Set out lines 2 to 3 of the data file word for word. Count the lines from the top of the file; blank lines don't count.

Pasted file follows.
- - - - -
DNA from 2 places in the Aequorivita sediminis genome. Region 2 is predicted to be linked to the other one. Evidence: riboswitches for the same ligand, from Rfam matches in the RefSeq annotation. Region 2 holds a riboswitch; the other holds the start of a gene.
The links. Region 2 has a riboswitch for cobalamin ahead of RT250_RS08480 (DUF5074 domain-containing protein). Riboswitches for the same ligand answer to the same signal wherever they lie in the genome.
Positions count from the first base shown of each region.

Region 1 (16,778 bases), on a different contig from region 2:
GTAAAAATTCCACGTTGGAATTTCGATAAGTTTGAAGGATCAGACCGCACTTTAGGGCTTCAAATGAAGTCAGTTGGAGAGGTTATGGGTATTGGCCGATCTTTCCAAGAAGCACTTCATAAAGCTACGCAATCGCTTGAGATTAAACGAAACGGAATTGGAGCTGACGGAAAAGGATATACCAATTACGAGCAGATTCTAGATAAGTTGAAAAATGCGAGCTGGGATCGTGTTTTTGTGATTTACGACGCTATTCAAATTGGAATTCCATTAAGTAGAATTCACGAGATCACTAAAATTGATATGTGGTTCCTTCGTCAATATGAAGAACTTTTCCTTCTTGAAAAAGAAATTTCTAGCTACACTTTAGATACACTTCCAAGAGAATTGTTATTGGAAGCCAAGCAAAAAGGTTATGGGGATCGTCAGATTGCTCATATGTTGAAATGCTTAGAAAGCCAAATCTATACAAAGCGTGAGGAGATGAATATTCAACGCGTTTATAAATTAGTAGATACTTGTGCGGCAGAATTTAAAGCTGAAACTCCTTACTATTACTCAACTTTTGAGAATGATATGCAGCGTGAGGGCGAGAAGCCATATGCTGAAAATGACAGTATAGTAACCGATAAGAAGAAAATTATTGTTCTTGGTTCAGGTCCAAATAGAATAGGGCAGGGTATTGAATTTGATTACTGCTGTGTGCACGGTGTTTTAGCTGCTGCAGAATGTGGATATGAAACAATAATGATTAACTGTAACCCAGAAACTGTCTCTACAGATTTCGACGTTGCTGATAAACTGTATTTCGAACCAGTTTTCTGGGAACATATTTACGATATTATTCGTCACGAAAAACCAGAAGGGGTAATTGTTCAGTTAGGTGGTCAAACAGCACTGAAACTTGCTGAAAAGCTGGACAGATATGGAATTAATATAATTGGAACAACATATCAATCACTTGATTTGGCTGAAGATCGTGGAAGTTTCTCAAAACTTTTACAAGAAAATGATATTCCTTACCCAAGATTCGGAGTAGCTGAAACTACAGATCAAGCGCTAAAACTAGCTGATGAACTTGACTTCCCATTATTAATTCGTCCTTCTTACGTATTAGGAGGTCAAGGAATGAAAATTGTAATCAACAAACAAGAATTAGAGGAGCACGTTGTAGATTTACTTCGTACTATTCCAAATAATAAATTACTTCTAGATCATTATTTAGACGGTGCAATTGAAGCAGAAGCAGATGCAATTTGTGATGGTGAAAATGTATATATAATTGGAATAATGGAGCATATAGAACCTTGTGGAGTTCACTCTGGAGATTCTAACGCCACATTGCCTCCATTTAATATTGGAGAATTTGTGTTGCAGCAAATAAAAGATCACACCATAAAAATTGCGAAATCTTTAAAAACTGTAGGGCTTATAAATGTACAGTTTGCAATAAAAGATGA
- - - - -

The links. Region 2 has a riboswitch for cobalamin ahead of RT250_RS08480 (DUF5074 domain-containing protein). Riboswitches for the same ligand answer to the same signal wherever they lie in the genome.
Positions count from the first base shown of each region.